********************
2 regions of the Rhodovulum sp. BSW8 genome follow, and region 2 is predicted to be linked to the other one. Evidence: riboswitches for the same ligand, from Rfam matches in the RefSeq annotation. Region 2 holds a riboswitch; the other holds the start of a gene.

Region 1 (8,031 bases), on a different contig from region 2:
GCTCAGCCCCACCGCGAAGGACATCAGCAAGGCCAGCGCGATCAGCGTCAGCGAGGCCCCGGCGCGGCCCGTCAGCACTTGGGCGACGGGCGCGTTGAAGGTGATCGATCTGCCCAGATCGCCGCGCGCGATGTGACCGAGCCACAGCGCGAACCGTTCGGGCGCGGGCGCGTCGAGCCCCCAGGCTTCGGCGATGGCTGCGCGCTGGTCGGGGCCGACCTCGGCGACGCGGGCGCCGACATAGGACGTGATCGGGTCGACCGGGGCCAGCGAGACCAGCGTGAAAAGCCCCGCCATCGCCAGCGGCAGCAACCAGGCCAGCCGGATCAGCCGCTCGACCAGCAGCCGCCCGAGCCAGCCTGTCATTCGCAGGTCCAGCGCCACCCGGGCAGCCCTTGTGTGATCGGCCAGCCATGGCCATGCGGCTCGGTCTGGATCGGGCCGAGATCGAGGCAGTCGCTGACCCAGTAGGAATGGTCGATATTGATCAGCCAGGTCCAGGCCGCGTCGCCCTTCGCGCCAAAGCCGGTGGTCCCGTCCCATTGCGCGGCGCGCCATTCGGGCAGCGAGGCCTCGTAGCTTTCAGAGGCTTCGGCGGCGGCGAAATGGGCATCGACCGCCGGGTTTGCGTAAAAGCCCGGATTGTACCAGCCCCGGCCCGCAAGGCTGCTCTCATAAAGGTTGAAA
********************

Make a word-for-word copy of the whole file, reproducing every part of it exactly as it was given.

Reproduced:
2 regions of the Rhodovulum sp. BSW8 genome follow, and region 2 is predicted to be linked to the other one. Evidence: riboswitches for the same ligand, from Rfam matches in the RefSeq annotation. Region 2 holds a riboswitch; the other holds the start of a gene.

Region 1 (8,031 bases), on a different contig from region 2:
GCTCAGCCCCACCGCGAAGGACATCAGCAAGGCCAGCGCGATCAGCGTCAGCGAGGCCCCGGCGCGGCCCGTCAGCACTTGGGCGACGGGCGCGTTGAAGGTGATCGATCTGCCCAGATCGCCGCGCGCGATGTGACCGAGCCACAGCGCGAACCGTTCGGGCGCGGGCGCGTCGAGCCCCCAGGCTTCGGCGATGGCTGCGCGCTGGTCGGGGCCGACCTCGGCGACGCGGGCGCCGACATAGGACGTGATCGGGTCGACCGGGGCCAGCGAGACCAGCGTGAAAAGCCCCGCCATCGCCAGCGGCAGCAACCAGGCCAGCCGGATCAGCCGCTCGACCAGCAGCCGCCCGAGCCAGCCTGTCATTCGCAGGTCCAGCGCCACCCGGGCAGCCCTTGTGTGATCGGCCAGCCATGGCCATGCGGCTCGGTCTGGATCGGGCCGAGATCGAGGCAGTCGCTGACCCAGTAGGAATGGTCGATATTGATCAGCCAGGTCCAGGCCGCGTCGCCCTTCGCGCCAAAGCCGGTGGTCCCGTCCCATTGCGCGGCGCGCCATTCGGGCAGCGAGGCCTCGTAGCTTTCAGAGGCTTCGGCGGCGGCGAAATGGGCATCGACCGCCGGGTTTGCGTAAAAGCCCGGATTGTACCAGCCCCGGCCCGCAAGGCTGCTCTCATAAAGGTTGAAA